A contribution for improvement of project planning in public agencies in Brazil

Introduction

Practical Problem

Public construction projects answer for a significant part of the public investments in Brazil. According to IBGE (2000), the Brazilian Institute of Geography and Statistics, the public construction projects represented in average 2% of the country's GDP and 60% of total public-sector investments of the public sector from 1991 to 1998. However, despite this significant share in total public investments, the public construction projects are characterized by inefficiency in the use of the public money resources, with constant time and cost overruns. Such problems harm important government program implementations that may have an enormous impact on people, as extended traffic interruptions due to road constructions delays, lack of medical service due to hospital construction delays, floods due to drainage works delays, epidemic outbreaks due to sanitation works delays, and so on.

Possible Causes

Among the possible causes of the problem described above, planning is considered a key process, as can be seen in researches conducted in USA, Nigeria, Saudi Arabia, Thailand, Hong Kong, and Indonesia (Black 1996; Mansfield et al. 1994; Alkass et al. 1996; Ogunlana et al. 1996; Chan et al. 1997; Kaming et al. 1997; Yogeswaran et al. 1998; Al-Khalil et al. 1999). In addition, Cleland (1994) emphasizes that the owner's participation in the planning process is basic for project success. In the context of public construction projects in Brazil, some advances have been achieved in project planning in a macro level, such as the management process implemented by Federal Government in its most recent nationwide strategic programs, known as “Brasil em Ação” and “Avança Brasil.” Both programs are a mixed list of social and infrastructure projects in which modern concepts of project management were introduced. However, narrowing the practical problem only to the State of São Paulo, by far the most developed and populated state in Brazil, and observing the public agencies that hire construction projects in a micro level, i.e., small or medium buildings, including prisons, jailhouses, schools and offices, it can be noticed that very few advances have been made to improve planning of these projects.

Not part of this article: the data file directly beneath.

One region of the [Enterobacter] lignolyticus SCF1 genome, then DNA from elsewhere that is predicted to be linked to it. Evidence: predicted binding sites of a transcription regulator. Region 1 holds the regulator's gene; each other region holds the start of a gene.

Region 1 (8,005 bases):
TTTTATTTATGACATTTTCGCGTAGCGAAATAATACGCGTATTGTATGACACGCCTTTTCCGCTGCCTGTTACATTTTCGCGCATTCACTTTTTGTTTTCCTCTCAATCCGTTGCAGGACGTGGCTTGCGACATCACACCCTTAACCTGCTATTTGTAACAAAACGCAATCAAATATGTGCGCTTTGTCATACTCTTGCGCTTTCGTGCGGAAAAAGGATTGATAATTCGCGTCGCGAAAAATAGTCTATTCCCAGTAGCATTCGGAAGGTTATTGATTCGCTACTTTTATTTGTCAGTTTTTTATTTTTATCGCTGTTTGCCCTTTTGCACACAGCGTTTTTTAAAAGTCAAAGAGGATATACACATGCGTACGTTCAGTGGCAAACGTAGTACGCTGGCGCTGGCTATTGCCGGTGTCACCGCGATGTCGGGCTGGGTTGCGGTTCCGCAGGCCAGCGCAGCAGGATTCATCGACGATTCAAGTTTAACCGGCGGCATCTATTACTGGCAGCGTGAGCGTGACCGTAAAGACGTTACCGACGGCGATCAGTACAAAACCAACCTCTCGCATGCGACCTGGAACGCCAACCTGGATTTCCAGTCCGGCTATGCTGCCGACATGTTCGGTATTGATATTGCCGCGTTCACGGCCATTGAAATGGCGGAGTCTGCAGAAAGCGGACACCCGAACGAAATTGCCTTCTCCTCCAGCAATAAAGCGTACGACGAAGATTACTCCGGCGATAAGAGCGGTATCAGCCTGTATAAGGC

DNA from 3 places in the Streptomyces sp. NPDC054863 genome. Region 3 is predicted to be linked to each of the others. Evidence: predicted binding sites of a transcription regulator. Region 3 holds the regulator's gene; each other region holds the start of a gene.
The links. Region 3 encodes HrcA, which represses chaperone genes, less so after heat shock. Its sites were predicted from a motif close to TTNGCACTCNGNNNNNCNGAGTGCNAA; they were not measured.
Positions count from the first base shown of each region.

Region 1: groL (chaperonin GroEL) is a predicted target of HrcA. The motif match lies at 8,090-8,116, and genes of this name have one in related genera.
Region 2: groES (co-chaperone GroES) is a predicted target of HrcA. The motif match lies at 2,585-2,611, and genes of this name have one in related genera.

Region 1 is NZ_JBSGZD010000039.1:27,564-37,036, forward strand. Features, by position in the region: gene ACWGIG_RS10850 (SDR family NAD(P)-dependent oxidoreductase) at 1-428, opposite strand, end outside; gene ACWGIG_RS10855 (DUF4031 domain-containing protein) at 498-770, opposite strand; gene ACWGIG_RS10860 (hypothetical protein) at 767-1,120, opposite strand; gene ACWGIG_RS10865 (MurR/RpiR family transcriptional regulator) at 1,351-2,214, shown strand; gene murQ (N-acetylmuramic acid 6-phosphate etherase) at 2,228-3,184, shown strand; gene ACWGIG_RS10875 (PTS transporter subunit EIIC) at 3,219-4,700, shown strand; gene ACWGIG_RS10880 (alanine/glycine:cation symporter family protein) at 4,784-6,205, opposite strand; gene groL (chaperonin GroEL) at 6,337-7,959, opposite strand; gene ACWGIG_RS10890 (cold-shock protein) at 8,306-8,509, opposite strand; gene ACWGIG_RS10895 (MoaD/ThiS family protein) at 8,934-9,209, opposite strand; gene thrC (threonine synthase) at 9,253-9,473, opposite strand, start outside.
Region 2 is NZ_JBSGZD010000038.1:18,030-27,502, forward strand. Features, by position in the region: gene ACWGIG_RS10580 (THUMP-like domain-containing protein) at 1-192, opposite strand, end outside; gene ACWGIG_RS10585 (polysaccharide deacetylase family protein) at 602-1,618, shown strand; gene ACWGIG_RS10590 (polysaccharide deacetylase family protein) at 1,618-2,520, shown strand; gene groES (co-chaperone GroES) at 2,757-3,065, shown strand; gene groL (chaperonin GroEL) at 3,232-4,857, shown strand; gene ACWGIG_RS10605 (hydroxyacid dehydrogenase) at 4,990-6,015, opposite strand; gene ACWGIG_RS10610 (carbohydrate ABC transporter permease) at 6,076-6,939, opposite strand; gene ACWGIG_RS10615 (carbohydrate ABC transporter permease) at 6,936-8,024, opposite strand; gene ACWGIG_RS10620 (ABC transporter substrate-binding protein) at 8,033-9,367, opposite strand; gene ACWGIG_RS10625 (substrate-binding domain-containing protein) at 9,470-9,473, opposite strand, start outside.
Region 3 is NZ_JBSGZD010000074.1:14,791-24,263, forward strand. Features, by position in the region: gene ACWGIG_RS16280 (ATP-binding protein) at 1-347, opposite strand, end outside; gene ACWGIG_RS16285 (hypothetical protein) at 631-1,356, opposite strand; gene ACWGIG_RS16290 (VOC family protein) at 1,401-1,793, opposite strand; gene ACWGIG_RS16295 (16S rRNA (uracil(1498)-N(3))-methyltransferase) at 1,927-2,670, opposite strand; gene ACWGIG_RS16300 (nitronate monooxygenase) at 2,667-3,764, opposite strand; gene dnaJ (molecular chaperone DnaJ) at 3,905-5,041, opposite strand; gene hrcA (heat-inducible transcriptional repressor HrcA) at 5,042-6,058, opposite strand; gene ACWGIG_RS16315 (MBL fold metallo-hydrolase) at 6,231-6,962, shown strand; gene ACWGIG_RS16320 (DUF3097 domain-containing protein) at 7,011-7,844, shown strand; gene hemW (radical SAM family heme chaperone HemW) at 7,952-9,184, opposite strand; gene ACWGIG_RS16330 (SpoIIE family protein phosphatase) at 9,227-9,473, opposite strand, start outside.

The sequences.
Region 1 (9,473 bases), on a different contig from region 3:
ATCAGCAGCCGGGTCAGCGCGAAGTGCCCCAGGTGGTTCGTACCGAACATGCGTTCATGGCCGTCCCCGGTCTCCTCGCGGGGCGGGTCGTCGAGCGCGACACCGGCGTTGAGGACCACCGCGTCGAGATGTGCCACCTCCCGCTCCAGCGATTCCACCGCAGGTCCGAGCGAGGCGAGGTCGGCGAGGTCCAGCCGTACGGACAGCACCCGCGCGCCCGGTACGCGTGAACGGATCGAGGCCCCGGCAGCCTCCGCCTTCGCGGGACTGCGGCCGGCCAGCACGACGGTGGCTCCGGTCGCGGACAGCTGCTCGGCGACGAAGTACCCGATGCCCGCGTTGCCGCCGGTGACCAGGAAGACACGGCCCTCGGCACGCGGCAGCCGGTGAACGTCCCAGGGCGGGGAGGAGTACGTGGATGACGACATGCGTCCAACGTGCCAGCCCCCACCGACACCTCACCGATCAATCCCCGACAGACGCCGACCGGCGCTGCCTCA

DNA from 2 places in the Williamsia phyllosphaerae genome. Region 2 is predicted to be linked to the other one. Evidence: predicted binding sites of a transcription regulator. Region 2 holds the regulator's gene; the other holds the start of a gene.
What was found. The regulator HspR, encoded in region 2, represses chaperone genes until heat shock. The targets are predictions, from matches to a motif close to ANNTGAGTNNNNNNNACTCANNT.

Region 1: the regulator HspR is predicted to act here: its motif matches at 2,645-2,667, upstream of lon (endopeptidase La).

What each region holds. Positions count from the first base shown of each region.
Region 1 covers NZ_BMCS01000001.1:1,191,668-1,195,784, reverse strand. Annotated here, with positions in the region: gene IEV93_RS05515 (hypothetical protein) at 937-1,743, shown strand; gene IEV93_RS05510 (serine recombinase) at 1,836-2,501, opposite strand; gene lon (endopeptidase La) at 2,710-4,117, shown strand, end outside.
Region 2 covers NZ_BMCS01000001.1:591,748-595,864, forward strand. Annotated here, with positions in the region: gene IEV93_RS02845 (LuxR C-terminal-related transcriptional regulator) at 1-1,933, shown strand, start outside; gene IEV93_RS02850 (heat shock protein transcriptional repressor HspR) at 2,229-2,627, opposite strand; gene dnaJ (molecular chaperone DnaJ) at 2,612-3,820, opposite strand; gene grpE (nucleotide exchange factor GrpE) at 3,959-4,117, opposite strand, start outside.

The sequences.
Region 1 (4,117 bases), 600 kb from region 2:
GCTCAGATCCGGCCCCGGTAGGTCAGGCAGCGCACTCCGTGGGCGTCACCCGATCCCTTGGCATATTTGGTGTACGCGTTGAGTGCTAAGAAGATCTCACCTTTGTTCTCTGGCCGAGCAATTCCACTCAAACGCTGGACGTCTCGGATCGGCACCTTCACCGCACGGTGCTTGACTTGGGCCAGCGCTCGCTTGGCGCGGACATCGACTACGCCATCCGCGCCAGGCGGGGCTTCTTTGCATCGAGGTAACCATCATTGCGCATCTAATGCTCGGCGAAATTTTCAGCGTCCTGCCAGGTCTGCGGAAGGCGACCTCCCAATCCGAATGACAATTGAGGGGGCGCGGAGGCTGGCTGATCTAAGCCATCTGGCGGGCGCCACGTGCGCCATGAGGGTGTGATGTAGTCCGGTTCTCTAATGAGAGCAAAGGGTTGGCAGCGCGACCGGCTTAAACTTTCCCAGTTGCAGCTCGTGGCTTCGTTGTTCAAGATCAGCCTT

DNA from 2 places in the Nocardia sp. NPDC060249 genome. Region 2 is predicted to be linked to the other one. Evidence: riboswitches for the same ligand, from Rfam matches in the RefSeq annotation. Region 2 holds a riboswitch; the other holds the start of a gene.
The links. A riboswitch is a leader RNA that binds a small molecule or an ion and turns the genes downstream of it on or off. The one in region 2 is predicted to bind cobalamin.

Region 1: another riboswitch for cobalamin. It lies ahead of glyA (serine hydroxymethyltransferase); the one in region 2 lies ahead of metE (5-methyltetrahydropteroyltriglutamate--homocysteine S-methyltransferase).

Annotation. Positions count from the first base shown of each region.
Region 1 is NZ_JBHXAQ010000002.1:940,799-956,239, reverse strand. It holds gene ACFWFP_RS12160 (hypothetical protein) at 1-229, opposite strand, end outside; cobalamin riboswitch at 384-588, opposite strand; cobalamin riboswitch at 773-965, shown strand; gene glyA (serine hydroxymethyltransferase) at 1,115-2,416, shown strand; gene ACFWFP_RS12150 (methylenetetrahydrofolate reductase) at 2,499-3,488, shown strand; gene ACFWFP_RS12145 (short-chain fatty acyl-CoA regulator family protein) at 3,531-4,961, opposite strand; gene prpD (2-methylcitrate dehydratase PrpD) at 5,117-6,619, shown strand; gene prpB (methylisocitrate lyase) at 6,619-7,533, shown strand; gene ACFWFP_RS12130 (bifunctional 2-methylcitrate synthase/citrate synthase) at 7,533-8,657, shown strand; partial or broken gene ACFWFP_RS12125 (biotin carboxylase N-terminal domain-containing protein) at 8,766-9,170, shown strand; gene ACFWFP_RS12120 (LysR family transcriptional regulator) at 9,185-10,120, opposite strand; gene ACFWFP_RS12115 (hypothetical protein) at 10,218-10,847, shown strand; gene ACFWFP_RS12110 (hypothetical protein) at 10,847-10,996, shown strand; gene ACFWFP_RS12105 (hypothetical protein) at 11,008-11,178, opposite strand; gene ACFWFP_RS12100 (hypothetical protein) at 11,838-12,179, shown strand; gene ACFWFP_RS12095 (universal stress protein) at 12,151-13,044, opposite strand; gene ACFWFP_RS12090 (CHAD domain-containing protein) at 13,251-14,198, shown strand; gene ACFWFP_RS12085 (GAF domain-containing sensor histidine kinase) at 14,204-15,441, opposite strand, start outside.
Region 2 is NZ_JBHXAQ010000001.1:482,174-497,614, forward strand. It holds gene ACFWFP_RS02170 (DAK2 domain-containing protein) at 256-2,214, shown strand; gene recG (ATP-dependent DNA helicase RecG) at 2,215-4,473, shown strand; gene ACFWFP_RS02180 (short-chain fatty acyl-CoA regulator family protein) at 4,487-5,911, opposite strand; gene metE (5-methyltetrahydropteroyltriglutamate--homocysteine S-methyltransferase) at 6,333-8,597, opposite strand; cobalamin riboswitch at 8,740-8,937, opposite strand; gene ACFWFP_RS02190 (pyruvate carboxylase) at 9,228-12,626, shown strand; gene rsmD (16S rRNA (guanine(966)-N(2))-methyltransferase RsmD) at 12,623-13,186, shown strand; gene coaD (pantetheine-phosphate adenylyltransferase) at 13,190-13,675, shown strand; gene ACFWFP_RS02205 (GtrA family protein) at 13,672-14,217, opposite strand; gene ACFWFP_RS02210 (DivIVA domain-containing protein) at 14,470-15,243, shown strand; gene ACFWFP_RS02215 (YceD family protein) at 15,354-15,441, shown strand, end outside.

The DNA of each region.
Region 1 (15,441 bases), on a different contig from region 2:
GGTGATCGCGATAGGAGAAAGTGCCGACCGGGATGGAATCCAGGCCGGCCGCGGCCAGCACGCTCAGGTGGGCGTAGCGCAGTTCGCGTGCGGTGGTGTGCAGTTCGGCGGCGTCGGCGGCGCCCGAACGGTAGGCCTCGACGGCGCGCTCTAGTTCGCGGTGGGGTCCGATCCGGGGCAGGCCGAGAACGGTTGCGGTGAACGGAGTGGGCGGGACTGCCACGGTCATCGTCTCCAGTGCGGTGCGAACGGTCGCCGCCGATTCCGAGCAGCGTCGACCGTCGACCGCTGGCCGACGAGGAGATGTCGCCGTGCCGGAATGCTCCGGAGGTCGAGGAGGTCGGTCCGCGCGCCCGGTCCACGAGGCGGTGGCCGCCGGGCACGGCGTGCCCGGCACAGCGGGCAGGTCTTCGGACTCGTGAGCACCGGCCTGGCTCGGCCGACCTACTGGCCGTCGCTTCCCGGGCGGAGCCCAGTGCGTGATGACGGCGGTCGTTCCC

Research Problem

In fact, how public agencies planning processes affect the performance of their construction projects is a question still not very well clarified. Searching answers for this question would allow flaws identification and possible improvements in the planning process execution that could minimize the practical problem of frequent time and cost overruns in public construction projects. In sum, such answers could improve efficiency in the use of the public financial resources.

Objective

This paper discusses how the public agencies planning processes affect time and cost of the construction projects.

Methodology

This research results were based on the planning processes of CPOS, a state-owned company of the State of São Paulo in Brazil, which manages public construction projects. Reasons for this unity of analysis are the following: